Myanmar, “The Golden Country,” never disappoints. The country is dotted with beautiful golden pagodas, Buddha statues, and spires. The British referred to Burma, now called Myanmar, as the “Back of the Beyond” – a place off the beaten path and not spoiled by modernity, that also describes Myanmar, yet the hotels, cruises, restaurants, and hospitality rival any well-developed tourist destination.
The “Irrawaddy” is an English corruption of Ayerawaddy, which some scholars translate as “river that brings blessings to the people.” For the people of Myanmar it is a blessing. It is where they wash, what they drink, how they travel, where they fish, and the annual flooding is essential to food production. The river begins in the Himalayas and continues for 1300-miles past snow-covered mountains, jungles and dry flat land to the Andaman Sea. Reading Rudyard Kipling’s “The Road to Mandalay” and George Orwell’s “Burmese Days,” ignited my desire to explore Myanmar and travel the Ayerawaddy River; recently my husband and I cruised from Mandalay to Bagan on the RV Kindat.
The itinerary included amazing historical sites. In Mandalay I gazed in wonder at the Buddha in Mahamuni Pagoda where the statue has increased many times its original size due the addition of gold leaf tributes. Whenever possible I took advantage of the various ways of transportation to visit the sites. Near Mandalay, while others walked, my husband and I bounced along in the back of an oxcart from the river jetty to the mammoth Mingun Bell (the world’s largest uncracked bell), a mammoth unfinished stupa, and the beautiful white Myatheindan Pagoda. What fun!
One morning I gazed in wonder at 45 Buddha statues sitting in an arc at Sagaing’s Umin Thouzeh Pagoda. One afternoon a colorful horse-drawn cart took us through the countryside to the magnificent teak Bagaya Monastery. That evening was magical. We watched the ruby-red sun set behind U Bein, the world’s longest teak bridge from a rowboat. Some of the RV Kindat crew brought along and served us Sunset Cocktails. How cool is that?
In Pakokku we climbed in the back of a tuk-tuk to visit traditional market where our guide, Mr. Ko Ko, bought ingredients for Myanmar Ginger Salad. That afternoon the chef showed us how to make the traditional salad. It was just one of several cultural onboard presentations. Mr. Ko Ko also demonstrated how to make and apply “thanaka” (the pale yellow makeup commonly worn in Myanmar) and how to wear a “longyi” (the wraparound garment worn by men and women). One evening we watched a traditional puppet show and another night we enjoyed a dance presentation.
In Myanmar products are still made in the traditional way. That will change in a couple years when products will be factory made. There will be people demonstrating their crafts for tourists. In Myanmar it takes a village to make terracotta pots. One of the stops made by the Pandaw Kindat was at Yandabo, a small pottery-making village between Bagan and Mandalay. I was able to watch the entire pot-making process from taking the clay from the river to shaping it to decorating it to drying it just the way they have for generations. There is division of labor; each person has their own special expertise. The pots are mainly used for water. Water stored in the pots is refreshingly and cool welcomed in a village where the temperature can reach 90 and there is no electricity. The village is also historically famous for the signing of the Yandabo Treaty by both the Burmese and British kings at the end of the first Anglo-Burmese War. Before leaving I accepted a delicious cup of sweet, milky Burmese tea from the friendly villagers.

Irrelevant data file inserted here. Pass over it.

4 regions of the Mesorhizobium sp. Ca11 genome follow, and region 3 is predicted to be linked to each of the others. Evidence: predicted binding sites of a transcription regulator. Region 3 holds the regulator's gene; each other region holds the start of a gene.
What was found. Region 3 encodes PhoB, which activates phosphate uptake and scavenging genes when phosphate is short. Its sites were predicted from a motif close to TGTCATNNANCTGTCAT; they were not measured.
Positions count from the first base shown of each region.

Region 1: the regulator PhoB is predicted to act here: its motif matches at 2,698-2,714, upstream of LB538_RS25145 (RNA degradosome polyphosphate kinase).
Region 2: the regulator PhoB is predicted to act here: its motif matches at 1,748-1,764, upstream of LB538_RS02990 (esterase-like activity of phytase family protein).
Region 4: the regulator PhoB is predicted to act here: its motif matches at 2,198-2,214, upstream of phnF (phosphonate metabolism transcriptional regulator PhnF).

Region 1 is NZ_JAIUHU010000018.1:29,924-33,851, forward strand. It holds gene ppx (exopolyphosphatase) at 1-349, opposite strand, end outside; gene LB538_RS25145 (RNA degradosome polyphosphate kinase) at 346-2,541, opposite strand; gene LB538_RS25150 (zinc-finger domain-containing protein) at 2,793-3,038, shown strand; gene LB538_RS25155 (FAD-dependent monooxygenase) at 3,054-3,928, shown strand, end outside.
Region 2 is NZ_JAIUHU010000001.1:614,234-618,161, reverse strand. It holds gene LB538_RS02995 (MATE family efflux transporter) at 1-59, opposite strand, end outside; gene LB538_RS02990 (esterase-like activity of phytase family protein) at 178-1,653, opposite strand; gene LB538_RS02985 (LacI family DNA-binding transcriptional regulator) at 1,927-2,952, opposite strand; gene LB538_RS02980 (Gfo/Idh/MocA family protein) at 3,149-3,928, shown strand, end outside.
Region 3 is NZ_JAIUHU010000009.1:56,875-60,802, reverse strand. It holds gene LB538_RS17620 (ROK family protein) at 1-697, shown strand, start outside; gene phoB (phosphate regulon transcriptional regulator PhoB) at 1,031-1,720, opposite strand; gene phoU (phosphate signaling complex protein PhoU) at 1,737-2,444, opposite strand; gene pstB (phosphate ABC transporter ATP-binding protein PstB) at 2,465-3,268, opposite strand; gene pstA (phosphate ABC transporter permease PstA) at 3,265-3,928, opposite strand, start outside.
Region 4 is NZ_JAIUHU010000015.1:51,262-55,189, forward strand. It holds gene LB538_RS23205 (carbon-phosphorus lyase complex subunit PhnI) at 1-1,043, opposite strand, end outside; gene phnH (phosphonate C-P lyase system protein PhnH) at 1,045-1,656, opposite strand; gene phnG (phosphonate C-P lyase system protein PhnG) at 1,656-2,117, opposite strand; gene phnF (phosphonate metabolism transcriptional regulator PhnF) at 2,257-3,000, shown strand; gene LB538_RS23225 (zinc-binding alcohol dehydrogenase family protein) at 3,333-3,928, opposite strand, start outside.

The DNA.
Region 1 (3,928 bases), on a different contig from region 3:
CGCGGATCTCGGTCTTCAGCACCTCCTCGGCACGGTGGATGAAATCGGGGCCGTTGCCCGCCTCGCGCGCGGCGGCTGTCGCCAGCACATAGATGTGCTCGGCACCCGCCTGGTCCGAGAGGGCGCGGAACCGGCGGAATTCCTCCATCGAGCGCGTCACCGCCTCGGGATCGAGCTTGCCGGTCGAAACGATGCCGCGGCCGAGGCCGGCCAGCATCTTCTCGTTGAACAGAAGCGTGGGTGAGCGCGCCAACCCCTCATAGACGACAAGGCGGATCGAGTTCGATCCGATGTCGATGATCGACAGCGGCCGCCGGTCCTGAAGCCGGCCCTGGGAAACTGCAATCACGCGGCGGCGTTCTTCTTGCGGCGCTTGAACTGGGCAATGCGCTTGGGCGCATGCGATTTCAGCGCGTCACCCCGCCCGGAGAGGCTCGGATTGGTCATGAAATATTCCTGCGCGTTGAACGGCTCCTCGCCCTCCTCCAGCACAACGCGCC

Walking along the street in Myat Pa Ya dull thudding sounds echoed through the streets. The gold pounders, using a sledge hammer, pound layers of gold into extremely thin gold foil that is placed on pagodas and statues of Buddha by worshippers. Two hundred pieces of gold leaf are placed between specially made bamboo paper and wrapped for pounding. At the end of five hours of pounding ladies carefully cut them into 1200 pieces of incredibly thin gold leaf. The work day is from sunrise to sunset with scheduled breaks. A half coconut with a small hole in the bottom floats in a bucket of water the coconut slowly fills with water and sinks signaling break time. I was impressed with the strength and stamina of the gold pounders. We also visited several workshops including one where young girls were weaving material on a traditional foot and hand operated loom. We also saw craftsmen making teak carvings, silver items, flip flops, and lacquer ware. I had no idea that lacquer comes from a tree similar to a rubber tree or the many steps necessary to make a piece of lacquer ware.
We saved the best for last – Bagan, the pride of Myanmar. The ancient city of Bagan built between the 11th and 13th century was the capital of the first Burmese empire. There are over 3,000 temples. Each Bagan temple is different; they are all amazing. Ananda Temple with four golden standing Buddhas is especially impressive. The highlight was watching the sun set from the top of Buledi pagoda. Bagan is still a place of worship unlike places like Angkor Wat.
I had plenty of time between tours to relax and marvel at the ever-changing scenes along as the Ayerawaddy River. From the chair outside my cabin I never tired of watching people working, doing the laundry, bathing, and going about their daily business. The River never disappoints.
If you go: Log on to http://www.pandaw.com to see the great trips they offer in Myanmar and elsewhere. Myanmar is a very safe, friendly country. Getting a visa is easy; go to http://evisa.moip.gov.mm. It costs $50 and is good for 28 days. Many places now take credit cards but when using US dollars keep in mind they need to be pristine.
“Everyone smiles in the same language”